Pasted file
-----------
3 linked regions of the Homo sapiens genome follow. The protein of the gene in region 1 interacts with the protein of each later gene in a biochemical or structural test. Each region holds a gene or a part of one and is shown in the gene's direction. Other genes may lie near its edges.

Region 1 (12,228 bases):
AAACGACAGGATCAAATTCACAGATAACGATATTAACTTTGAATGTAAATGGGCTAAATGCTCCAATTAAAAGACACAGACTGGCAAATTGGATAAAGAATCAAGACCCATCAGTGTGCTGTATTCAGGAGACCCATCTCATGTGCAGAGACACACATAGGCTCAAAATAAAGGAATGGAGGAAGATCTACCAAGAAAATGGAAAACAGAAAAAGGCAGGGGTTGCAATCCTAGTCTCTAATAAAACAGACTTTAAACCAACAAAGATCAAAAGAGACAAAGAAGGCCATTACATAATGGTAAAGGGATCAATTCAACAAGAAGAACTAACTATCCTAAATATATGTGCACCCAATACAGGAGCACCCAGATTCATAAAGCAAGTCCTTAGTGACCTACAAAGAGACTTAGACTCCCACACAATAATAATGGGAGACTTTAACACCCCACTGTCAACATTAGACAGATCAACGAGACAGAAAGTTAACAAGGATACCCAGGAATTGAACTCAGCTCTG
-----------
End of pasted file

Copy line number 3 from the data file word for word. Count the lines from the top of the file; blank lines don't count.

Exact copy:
AAACGACAGGATCAAATTCACAGATAACGATATTAACTTTGAATGTAAATGGGCTAAATGCTCCAATTAAAAGACACAGACTGGCAAATTGGATAAAGAATCAAGACCCATCAGTGTGCTGTATTCAGGAGACCCATCTCATGTGCAGAGACACACATAGGCTCAAAATAAAGGAATGGAGGAAGATCTACCAAGAAAATGGAAAACAGAAAAAGGCAGGGGTTGCAATCCTAGTCTCTAATAAAACAGACTTTAAACCAACAAAGATCAAAAGAGACAAAGAAGGCCATTACATAATGGTAAAGGGATCAATTCAACAAGAAGAACTAACTATCCTAAATATATGTGCACCCAATACAGGAGCACCCAGATTCATAAAGCAAGTCCTTAGTGACCTACAAAGAGACTTAGACTCCCACACAATAATAATGGGAGACTTTAACACCCCACTGTCAACATTAGACAGATCAACGAGACAGAAAGTTAACAAGGATACCCAGGAATTGAACTCAGCTCTG